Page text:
So a graduate student living on a modest stipend in one of the world’s most expensive cities is paying for a valuable research tool that all of us use.

May I suggest that those of us who can afford it — not graduate students, but professors and other interested readers — consider donating to support the site’s operations? You can do so through Paypal on the site’s support and donation page here. To those of us who visit the site frequently, the Chinese Text Project is worth much more than the cost of a book and probably more than the cost of most of the software on our computers. So why not consider donating an amount equal to the price of a book or a software package to support the continued operation and growth of this invaluable resource?

And if you’re in a position to do so, consider arranging for an institutional subscription to or sponsorship of the site, as described here.

This is a project that deserves our support.

— Chris Fraser

Robins to HKU

Dan Robins, a frequent contributor to this blog, has accepted a job offer from the Department of Philosophy at the University of Hong Kong. Congratulations, Dan! Dan joins several other colleagues at HKU working in Chinese philosophy: Chad Hansen, who has returned to teach common core curriculum courses on behalf of the Department of Philosophy; Tang Siufu, in the School of Chinese; Joseph Chan, in the Department of Politics and Public Administration; and myself, in the Department of Philosophy.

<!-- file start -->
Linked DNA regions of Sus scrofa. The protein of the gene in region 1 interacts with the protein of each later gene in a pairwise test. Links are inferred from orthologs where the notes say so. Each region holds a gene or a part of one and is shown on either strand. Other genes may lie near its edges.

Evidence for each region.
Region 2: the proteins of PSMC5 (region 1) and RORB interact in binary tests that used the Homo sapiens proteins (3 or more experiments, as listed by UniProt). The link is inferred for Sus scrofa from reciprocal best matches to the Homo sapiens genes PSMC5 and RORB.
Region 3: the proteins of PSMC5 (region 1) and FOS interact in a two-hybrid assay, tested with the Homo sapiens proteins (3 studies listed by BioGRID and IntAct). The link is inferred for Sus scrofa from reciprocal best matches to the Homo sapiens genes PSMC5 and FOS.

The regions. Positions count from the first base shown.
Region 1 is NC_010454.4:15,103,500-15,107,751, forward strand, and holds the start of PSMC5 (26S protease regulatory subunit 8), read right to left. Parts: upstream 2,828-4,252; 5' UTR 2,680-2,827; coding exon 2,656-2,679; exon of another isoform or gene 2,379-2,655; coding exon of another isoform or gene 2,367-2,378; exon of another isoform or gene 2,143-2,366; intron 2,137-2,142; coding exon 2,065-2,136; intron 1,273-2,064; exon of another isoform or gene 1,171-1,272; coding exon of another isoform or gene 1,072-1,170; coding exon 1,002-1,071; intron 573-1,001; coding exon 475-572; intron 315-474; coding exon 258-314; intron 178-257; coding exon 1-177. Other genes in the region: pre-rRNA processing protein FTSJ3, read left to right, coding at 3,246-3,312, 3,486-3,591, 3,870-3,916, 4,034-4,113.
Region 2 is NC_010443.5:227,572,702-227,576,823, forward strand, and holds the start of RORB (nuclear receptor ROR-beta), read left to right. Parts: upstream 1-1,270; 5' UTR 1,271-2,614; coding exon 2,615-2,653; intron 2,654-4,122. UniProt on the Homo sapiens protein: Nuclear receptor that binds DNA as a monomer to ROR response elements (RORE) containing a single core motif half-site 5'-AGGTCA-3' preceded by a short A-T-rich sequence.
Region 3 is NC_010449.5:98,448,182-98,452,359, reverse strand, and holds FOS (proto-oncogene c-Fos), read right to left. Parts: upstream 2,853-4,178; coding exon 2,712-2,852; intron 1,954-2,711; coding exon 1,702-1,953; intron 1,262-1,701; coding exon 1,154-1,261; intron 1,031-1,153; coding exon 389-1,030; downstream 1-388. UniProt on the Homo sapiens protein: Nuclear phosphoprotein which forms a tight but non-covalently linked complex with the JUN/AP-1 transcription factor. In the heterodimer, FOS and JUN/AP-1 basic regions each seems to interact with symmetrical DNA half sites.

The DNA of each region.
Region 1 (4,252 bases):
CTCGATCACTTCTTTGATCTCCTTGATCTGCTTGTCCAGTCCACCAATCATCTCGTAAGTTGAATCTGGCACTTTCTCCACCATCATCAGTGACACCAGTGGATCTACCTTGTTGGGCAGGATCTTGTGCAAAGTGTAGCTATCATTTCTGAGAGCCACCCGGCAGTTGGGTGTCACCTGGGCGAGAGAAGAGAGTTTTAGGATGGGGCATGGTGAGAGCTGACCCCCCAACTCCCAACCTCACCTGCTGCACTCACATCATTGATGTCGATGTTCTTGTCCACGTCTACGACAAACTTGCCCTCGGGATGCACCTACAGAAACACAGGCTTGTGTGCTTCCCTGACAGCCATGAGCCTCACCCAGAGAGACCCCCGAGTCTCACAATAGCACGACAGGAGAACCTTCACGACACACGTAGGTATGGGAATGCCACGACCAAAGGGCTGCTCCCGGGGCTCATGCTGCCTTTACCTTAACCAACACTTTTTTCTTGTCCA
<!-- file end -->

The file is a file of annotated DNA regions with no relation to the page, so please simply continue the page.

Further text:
Philosophy Job Opening at HKU

HKU’s Department of Philosophy has an opening for an assistant professor of philosophy. The area of specialization for the post is not Chinese philosophy, but preference is likely to be given to candidates with competence in Chinese or Chinese-Western comparative philosophy in addition to another area. So people working in Chinese or comparative philosophy are strongly encouraged to apply.

The first paragraphs of the advertisement run as follows:

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"Moderation in Burials," 21st Century Version

The Mohist doctrine of “Moderation in Burial” seems to be winning converts among officials in China these days.

The New York Times reports that “After a quarter of a century in which the gap between rich and poor has steadily widened, the wretched excesses of the affluent are increasingly a Chinese government concern.”

“Ostentatious tombs are particularly irksome…because many Chinese find even a simple grave marker beyond their means. In a coinage that captures the widespread frustration, someone struggling to afford burial costs is called a ‘grave slave.'” Continue reading →

Zhuangzi, Emotions, and the Good Life

Are intense emotions a necessary part of a good life? This seems a partly normative, partly psychological question. I’m interested in hearing what others think about it.

In a recent article in Asian Philosophy I take some preliminary steps toward understanding and partly defending a Zhuangist stance on emotion, which I dub the “Virtuoso View.” (A precis of the article can be found here.) I characterize this view roughly as follows: Continue reading →